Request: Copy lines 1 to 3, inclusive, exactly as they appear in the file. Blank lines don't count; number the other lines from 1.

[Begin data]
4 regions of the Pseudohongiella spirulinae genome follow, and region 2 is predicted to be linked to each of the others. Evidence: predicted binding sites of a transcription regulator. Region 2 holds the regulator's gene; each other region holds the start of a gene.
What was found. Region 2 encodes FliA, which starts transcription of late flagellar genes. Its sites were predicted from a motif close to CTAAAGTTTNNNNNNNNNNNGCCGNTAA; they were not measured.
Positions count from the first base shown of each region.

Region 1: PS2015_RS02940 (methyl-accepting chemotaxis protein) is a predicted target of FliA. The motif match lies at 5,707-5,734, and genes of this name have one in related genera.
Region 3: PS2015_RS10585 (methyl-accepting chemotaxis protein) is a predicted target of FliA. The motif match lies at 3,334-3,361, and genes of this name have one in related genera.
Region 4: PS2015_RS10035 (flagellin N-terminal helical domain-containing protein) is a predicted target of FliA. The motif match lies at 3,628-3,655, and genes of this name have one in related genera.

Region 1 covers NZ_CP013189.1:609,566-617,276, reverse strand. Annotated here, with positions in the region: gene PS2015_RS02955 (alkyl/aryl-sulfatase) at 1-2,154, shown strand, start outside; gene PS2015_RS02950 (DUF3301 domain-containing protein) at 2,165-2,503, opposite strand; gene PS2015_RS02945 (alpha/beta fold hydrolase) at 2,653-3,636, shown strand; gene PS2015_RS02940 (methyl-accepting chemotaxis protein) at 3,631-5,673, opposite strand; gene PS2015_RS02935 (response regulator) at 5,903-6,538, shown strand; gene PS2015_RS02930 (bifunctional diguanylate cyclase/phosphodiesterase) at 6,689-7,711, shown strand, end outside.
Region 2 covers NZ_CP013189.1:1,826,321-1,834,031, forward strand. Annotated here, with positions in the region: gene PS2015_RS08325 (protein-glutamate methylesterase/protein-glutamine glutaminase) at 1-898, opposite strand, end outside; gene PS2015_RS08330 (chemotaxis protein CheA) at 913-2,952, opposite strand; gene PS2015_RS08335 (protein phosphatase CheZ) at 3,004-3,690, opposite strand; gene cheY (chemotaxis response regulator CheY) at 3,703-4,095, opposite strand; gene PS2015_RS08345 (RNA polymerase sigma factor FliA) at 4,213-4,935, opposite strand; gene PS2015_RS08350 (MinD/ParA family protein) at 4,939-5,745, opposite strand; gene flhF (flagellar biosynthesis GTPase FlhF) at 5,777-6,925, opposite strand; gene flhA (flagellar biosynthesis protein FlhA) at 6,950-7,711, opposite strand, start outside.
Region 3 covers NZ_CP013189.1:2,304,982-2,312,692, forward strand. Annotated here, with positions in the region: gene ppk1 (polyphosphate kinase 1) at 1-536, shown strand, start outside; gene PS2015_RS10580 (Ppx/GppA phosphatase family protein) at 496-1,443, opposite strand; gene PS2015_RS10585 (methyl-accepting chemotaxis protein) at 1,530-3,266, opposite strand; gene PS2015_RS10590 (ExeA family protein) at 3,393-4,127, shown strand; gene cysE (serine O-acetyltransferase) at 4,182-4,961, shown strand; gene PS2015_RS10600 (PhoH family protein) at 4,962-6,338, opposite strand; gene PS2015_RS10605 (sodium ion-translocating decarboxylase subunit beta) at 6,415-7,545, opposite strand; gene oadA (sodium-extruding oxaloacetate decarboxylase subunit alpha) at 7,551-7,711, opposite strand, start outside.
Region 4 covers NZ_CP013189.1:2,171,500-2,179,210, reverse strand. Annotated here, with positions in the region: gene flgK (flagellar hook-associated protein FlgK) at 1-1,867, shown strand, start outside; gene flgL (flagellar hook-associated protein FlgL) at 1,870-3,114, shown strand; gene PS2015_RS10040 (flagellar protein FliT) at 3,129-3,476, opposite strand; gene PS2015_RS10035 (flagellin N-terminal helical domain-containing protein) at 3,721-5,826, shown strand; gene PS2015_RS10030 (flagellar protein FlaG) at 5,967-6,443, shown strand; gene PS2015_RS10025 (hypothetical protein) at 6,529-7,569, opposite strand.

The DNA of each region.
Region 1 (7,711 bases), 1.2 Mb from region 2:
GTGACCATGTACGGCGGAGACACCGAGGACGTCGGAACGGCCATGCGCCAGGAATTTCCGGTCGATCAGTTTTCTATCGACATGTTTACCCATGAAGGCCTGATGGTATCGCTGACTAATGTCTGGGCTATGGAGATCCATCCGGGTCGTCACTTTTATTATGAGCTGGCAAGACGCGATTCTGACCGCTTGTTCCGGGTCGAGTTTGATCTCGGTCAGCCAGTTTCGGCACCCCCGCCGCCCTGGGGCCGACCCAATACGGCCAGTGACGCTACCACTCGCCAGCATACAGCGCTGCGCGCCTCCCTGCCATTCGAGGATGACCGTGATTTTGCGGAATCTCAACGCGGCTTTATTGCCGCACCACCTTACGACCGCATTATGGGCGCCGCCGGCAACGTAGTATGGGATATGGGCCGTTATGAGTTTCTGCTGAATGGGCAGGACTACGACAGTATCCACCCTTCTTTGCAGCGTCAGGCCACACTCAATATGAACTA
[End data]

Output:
4 regions of the Pseudohongiella spirulinae genome follow, and region 2 is predicted to be linked to each of the others. Evidence: predicted binding sites of a transcription regulator. Region 2 holds the regulator's gene; each other region holds the start of a gene.
What was found. Region 2 encodes FliA, which starts transcription of late flagellar genes. Its sites were predicted from a motif close to CTAAAGTTTNNNNNNNNNNNGCCGNTAA; they were not measured.
Positions count from the first base shown of each region.